State lottery could provide for education

By By John Stafford

By John Stafford

Whenever I go out of state, I scrounge up a few dollars, try to not think about that quiz I took on probability sophomore year, and join the hopeful masses who felt lucky enough to ignore the odds in excess of one in 195,249,054, and buy a state lottery ticket.

While this might not be the best investment for my hard-earned cash, the lottery is an effective way to funnel everyone’s delusions of grandeur into financial support for things such as education.

The California state lottery, since its inception in October 1985, has provided more than $20 billion for public education according to its Web site. States such as Missouri use the lottery to fund scholarship programs for higher education, an idea that must sound appealing to many struggling students in the wake of state legislators’ 12.5 percent cut of the U’s budget and a 9 percent tuition hike at the U.

There are 37 states that have a lottery, and all but Hawaii, Tennessee and Utah have some form of legalized gambling. All three’s national education rankings fell within the bottom 20 states in the 2006-2007 “Smartest State Award.” The poll, which compares a variety of educational statistics state by state against the national average, ranked Utah the 38th smartest state. Tennessee was No. 30 and Hawaii was No. 42. Utah has since seen a net education cut of 5.2 percent for the 2010-2011 school year.

A state lottery would be a good way to pick up the slack of budget cuts and contribute billions of dollars for state education.

Many lawmakers would be forced to dance around issues they don’t fully comprehend to accomplish this, but debates over such things as alcohol control have given them experience. This doesn’t by any means make them good at coming to logical conclusions in these matters, it just means that they have had enough experience to force themselves through it and every once in a while, they find a bone.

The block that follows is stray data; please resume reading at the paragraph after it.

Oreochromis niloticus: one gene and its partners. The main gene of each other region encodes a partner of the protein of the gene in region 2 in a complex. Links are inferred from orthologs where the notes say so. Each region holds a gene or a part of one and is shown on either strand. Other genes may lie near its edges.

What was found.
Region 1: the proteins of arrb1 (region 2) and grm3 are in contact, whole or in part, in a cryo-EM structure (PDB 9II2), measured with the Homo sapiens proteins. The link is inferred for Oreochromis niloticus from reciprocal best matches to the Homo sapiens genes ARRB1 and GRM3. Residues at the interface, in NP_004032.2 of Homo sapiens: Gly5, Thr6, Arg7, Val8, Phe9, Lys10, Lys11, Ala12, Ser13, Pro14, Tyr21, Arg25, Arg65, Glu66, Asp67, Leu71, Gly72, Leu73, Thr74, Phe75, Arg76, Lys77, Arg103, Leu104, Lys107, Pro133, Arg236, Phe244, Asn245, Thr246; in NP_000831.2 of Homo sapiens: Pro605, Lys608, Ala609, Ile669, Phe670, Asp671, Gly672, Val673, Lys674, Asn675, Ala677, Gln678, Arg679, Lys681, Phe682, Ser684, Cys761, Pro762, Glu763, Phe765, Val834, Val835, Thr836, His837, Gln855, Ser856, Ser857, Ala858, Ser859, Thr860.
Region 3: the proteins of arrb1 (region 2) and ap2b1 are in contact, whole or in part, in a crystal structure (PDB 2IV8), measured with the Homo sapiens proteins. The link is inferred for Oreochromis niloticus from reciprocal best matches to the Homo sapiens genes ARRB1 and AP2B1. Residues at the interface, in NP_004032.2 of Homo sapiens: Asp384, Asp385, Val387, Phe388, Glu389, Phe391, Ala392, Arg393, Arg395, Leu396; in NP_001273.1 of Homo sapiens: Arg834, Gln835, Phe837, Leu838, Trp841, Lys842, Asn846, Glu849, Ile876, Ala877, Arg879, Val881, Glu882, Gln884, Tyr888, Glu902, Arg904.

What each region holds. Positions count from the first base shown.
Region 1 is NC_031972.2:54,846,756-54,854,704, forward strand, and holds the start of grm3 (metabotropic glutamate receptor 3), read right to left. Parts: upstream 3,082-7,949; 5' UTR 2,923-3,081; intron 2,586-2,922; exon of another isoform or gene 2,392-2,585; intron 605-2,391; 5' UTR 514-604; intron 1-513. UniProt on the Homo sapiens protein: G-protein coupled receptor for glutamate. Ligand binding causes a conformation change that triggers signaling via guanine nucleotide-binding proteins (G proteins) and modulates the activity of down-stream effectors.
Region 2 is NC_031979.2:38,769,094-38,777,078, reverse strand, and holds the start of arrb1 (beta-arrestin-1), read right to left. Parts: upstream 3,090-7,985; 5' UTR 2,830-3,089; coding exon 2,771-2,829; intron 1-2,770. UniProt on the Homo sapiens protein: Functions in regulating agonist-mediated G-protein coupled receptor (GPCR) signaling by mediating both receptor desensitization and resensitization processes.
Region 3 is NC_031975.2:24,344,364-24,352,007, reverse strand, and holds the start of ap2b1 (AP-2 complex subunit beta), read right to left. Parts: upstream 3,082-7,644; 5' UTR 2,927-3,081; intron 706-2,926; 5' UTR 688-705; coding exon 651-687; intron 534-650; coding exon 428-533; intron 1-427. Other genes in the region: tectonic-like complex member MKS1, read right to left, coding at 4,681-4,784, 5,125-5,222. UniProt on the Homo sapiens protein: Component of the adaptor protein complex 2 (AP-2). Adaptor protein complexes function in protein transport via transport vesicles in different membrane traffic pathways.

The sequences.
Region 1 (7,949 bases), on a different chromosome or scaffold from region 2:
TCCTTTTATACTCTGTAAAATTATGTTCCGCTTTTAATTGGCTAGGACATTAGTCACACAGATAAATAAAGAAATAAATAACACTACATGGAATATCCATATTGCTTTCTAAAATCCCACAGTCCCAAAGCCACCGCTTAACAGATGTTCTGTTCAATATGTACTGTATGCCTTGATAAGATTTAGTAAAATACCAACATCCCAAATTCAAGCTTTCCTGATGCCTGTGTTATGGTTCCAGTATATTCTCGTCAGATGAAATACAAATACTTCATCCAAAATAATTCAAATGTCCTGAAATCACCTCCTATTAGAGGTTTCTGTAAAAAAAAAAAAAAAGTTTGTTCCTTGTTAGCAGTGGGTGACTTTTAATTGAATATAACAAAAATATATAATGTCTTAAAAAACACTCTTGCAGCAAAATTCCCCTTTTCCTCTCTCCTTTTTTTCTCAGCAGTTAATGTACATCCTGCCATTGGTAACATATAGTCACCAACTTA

Recent easing of alcohol laws might not be the Berlin Wall-reminiscent sledgehammer to the Zion Curtain that booze and gambling enthusiasts were hoping for, but it does show that Utah has a governor who is willing to reach across the table and is mindful of attempts to legislate morality.

The fact is that the most successful argument for loosening restrictions on alcohol has been from an economic perspective, a valid claim that Utah’s alcohol laws are viewed by the majority of outsiders as archaic and have a negative impact on tourism. The state’s $1 billion budget deficit means economically speaking, Utah is in trouble. This argument should be used to push for a state lottery that can help improve Utah’s education system.

Utah needs to look at this and many other subjects ethically rather than morally and understand how a lottery could be used to improve the state as a whole. If anything, maybe it could help people appreciate probability and statistics, both in the classroom and in Powerball.

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John Stafford